Sweat from the Heart: Coach Bree’s Blog on Training, Racing and Life.
We live in a “get better, always strive for better, never give up, never settle for less than your best” society. This is the (exhausting) mentality we are told to have if we are to be successful adults. And as athletes, we continue this mentality in our sport. Personally, I’m guilty. In fact, most times it’s hard for me to race for fun. I have to FORCE myself to race for fun. Sometimes that’s harder than an aggressive race plan aiming for a PR. I’m competitive. It can be a blessing and a curse, but honestly, I think it’s more of a curse. Like, I won’t sign up for races if I know I’m not in the best of shape. But I cannot be in the best shape 24/7/365. It’s impossible. And you can’t either.
We cannot pursue athletics with a 100% effort all the time. Burnout will happen. And it does happen.
A first rule (or a rule high on the list) in endurance sports is consistency. There needs to be consistency of training but not “100% effort consistency”. In a pursuit to always better yourself, you risk injury or burnout, or worse, both.
Burnout is a word that floats around, but how many of us really acknowledge it? It’s almost like an elephant in the room. If you look away maybe it won’t see you or your won’t see it. It’s obvious, awkward, and no one wants to address it. It’s really hard to admit you might be burned out. It’s almost like you’re admitting to being a failure. That somehow you’re not good enough.
That’s how I initially feel during times of burnout. Yes, I get burned out from time to time. I am already going a mile a minute with my business, the demands of being a mom to a not so easy kiddo (what kid is really easy anyway?!), so to add one more high energy passion to the plate and it’s a hard effort to keep it all balanced. After a few races, I need a physical and mental break. But I don’t just sit on the couch and eat crap (well, sometimes I do!). I still exercise but at lighter intensity and I change it up. I spend more time at our studio lifting weights. I like the break and the change of pace. I also pick up new hobbies or interests and do things I ordinarily wouldn’t have time for. Recently I have become decent at roller skating (I call myself decent, others might say I suck, but whatever). On most Sundays our family hits up the skating rink, the day I would normally be on my bike for hours, and I get to practice and enjoy a new skill. For me, taking a break from racing is like hitting a reset button. And when the time is right, I’m always excited to start back up.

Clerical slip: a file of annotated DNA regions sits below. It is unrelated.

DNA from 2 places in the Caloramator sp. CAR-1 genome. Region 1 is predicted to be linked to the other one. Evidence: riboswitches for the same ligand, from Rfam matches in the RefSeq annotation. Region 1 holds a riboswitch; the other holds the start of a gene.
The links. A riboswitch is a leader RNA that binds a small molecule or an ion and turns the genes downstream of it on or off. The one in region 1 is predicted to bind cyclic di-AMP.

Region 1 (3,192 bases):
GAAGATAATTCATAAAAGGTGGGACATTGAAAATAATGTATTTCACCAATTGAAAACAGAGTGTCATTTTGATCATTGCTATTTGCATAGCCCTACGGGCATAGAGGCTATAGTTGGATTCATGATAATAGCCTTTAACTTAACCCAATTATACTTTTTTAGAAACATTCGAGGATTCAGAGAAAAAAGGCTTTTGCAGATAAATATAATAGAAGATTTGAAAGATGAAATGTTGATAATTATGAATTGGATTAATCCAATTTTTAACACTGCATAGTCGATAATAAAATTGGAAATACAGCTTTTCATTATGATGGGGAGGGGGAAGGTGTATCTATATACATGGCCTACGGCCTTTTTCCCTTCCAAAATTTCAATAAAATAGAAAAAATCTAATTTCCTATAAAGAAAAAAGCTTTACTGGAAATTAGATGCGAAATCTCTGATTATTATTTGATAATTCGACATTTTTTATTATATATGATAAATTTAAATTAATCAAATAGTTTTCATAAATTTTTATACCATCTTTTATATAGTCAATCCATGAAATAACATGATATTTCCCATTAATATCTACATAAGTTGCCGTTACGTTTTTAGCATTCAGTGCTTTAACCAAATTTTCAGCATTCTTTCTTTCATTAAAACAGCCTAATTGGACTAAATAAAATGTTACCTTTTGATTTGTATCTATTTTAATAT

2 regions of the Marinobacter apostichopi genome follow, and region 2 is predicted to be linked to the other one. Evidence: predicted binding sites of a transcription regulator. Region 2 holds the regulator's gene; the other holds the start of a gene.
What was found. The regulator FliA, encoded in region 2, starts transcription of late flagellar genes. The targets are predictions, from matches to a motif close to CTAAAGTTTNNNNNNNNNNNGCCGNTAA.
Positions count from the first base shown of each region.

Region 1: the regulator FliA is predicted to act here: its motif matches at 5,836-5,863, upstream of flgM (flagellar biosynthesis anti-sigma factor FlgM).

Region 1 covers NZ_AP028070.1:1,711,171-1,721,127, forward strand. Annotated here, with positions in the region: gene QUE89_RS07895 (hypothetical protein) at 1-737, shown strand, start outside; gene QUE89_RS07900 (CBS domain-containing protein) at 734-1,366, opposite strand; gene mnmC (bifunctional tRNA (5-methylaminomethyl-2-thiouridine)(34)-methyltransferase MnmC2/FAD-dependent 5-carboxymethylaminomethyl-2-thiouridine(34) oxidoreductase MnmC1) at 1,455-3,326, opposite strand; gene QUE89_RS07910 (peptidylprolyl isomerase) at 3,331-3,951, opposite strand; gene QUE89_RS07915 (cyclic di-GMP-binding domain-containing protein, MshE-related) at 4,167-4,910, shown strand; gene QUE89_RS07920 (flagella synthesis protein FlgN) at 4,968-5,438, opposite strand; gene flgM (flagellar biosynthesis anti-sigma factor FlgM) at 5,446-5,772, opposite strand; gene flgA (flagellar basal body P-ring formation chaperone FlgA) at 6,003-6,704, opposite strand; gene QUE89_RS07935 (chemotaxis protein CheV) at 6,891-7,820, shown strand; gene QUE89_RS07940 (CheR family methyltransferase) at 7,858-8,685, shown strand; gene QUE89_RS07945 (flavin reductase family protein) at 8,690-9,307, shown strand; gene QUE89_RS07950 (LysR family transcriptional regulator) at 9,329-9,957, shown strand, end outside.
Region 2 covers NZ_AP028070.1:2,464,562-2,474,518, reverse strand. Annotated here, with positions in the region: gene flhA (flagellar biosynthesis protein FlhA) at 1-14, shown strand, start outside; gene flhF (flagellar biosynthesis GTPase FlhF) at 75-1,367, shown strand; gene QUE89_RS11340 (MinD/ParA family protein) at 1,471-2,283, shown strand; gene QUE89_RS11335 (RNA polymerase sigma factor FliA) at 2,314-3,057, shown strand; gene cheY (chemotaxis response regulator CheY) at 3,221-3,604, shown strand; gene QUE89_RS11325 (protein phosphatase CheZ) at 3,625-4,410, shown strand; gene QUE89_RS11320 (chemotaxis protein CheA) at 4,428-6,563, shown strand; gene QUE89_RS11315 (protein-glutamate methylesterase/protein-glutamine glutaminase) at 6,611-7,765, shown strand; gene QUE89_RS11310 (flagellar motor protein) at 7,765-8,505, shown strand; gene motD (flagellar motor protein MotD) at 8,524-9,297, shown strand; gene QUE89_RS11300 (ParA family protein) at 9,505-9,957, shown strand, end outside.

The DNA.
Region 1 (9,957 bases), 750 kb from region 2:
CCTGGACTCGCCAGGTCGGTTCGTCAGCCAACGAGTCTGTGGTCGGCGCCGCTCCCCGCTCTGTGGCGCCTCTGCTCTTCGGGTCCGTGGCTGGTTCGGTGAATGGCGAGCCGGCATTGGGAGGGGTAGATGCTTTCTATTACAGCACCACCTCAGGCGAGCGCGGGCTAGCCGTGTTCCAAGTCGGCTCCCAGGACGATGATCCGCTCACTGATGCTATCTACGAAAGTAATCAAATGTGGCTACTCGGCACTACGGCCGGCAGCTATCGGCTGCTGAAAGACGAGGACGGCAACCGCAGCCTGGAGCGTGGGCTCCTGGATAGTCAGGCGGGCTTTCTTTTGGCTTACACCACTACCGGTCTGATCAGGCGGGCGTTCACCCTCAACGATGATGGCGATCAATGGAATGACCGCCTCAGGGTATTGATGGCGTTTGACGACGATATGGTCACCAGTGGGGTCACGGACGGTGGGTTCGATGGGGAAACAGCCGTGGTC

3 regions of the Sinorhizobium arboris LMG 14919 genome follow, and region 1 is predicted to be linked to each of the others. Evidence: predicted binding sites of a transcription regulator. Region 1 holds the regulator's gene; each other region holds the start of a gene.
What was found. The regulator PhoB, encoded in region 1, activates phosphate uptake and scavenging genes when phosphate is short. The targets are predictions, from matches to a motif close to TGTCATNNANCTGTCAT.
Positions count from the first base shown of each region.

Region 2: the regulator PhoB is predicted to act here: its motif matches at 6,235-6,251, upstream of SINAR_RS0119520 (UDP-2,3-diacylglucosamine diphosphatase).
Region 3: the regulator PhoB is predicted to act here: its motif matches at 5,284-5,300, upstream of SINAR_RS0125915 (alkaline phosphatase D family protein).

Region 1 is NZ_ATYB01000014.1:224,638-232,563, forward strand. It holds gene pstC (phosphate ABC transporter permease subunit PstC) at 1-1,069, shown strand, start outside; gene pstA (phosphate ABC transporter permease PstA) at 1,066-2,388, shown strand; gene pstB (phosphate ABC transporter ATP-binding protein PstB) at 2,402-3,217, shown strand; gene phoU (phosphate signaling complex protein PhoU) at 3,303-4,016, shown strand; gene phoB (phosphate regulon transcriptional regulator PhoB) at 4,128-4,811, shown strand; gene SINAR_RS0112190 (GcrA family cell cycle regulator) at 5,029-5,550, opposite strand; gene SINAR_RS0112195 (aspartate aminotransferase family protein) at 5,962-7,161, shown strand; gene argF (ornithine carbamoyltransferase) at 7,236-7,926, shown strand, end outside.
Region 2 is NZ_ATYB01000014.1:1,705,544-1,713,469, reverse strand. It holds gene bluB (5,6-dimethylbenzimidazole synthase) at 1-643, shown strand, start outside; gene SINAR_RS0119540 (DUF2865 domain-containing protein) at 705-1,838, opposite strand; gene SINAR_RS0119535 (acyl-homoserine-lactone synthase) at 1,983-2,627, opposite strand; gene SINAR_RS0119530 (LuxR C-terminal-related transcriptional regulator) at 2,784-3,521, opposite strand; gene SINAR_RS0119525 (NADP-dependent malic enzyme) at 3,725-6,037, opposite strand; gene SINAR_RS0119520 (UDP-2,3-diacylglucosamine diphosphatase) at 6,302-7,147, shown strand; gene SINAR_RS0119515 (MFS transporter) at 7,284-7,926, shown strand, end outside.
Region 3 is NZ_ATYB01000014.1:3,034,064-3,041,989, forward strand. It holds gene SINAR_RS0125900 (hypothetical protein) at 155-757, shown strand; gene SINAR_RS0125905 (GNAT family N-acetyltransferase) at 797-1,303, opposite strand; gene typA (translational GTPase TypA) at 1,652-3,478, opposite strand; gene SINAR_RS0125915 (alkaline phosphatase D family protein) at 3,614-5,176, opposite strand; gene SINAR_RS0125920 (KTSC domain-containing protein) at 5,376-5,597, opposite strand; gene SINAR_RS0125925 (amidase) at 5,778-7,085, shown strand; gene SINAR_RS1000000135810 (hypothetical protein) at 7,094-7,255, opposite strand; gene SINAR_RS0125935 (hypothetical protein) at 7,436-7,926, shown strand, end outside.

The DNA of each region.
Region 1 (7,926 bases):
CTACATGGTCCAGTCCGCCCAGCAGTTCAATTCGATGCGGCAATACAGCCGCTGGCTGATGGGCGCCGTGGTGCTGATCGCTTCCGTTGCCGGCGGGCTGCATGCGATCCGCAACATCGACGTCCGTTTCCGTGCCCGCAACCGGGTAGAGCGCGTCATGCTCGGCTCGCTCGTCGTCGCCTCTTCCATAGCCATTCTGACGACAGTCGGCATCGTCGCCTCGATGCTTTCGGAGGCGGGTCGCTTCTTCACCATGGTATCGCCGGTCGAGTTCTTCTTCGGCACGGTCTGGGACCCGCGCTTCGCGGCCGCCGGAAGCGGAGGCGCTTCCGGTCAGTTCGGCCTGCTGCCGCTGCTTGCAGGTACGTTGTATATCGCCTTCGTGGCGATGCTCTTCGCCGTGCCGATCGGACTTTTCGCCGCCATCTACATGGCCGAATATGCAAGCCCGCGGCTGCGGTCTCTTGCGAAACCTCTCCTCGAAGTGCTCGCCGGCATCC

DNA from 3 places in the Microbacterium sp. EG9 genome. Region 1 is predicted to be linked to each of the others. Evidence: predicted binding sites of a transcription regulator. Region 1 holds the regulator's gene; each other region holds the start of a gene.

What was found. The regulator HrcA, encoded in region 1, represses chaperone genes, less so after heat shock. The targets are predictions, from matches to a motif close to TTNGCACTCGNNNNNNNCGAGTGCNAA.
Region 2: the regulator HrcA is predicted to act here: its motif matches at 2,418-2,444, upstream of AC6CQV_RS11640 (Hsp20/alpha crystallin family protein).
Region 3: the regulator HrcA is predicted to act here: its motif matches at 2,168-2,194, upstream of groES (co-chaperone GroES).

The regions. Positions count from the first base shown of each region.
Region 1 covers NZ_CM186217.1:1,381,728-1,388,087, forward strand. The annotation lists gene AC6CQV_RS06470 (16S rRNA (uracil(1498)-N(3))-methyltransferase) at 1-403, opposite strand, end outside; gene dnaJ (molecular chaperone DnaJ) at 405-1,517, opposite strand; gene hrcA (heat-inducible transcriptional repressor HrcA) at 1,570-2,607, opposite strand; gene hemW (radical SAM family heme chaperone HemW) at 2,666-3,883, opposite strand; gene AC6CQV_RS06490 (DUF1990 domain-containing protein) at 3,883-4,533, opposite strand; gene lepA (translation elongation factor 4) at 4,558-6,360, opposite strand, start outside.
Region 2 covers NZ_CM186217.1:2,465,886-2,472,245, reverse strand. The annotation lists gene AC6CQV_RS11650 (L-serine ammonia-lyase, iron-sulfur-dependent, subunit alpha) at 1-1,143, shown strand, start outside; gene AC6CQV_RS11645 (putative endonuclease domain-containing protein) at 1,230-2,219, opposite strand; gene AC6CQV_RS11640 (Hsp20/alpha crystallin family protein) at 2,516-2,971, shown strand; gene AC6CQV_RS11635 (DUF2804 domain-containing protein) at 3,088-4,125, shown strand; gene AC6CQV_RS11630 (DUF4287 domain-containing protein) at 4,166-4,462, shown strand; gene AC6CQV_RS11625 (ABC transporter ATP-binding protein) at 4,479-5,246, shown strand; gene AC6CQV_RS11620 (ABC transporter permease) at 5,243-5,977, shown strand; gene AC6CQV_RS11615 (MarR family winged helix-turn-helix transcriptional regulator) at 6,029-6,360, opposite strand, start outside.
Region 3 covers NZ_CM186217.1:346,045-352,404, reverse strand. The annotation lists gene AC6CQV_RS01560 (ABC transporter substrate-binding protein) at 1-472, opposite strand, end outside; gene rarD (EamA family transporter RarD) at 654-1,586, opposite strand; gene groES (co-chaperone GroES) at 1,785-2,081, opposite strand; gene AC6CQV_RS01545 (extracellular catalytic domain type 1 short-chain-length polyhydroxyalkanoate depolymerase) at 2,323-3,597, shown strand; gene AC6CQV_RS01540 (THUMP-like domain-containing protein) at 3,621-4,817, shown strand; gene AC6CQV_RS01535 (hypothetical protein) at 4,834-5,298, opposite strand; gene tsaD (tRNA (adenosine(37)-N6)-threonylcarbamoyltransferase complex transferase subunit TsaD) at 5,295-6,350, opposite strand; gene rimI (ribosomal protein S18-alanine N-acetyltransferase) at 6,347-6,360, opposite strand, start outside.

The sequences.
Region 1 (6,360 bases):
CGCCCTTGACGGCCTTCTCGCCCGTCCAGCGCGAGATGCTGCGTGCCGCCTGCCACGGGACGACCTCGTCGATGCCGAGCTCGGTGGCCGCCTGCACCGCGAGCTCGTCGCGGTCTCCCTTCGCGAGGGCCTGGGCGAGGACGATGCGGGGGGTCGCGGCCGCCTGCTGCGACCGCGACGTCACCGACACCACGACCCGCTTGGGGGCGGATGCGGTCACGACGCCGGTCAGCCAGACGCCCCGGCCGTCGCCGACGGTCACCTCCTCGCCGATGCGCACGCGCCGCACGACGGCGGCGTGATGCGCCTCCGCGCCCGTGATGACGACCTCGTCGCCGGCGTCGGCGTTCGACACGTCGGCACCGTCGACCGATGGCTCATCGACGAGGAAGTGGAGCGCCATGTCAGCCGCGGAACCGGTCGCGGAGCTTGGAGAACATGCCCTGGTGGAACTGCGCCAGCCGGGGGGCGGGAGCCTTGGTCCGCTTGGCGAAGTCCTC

Here’s some free coaching advice. Take it or leave it. No hard feelings if you disagree.
You can’t go from race to race in a constant pursuit to get better. While the overall goal is to improve, you need to map out specific times during the season to achieve that goal. You can’t do it at every race, every time. There are seasons of racing with specific training and racing goals, and seasons of low key, no pressure, fun training. The key is finding the perfect balance.
Pick new and different races. Don’t race the same events over and over hoping to get faster each time. While this is good to do for some races (tracks progression), don’t do this season after season. You’ll lose interest, get bored, and risk burnout. Pick new races. Set new goals. Keep the excitement going.
Spend some time just training and not having an immediate race on the schedule. Reconnect with yourself. Rediscover why you fell in love with the sport. Time away can be a wonderful reset button. You’ll come back with more passion and drive than ever before. Hellllooo new personal records! (This happens to me every time I take a break from racing).
You can learn just as much about yourself in the off-season (non race season) as you can during the in-season (racing season). So don’t think you’re missing out on anything, you’re not. Stop those negative thoughts dead in their tracks.
So, if you’re in a funk or burned out from your 2015 season, change your mindset and spend some time reconnecting with yourself. Just train for the joy of it. Scale back on intensity and duration and enjoy yourself. Don’t feel pressured to put a race on the calendar just yet. And don’t put pace goals on your workouts either. Just train. Pop in on social runs and rides. Train solo if that’s your preference. Try out strength training if you haven’t already. Maybe hit up yoga. The key is to remain consistent and create opportunities for growth and self-discovery.
And if you’re feeling guilty, don’t. We are our own worst enemy. We can tell ourselves some ugly lies. Reflect on your season of racing, focus on the good aspects, don’t dwell on the negative, and spend some time rekindling the endurance romance.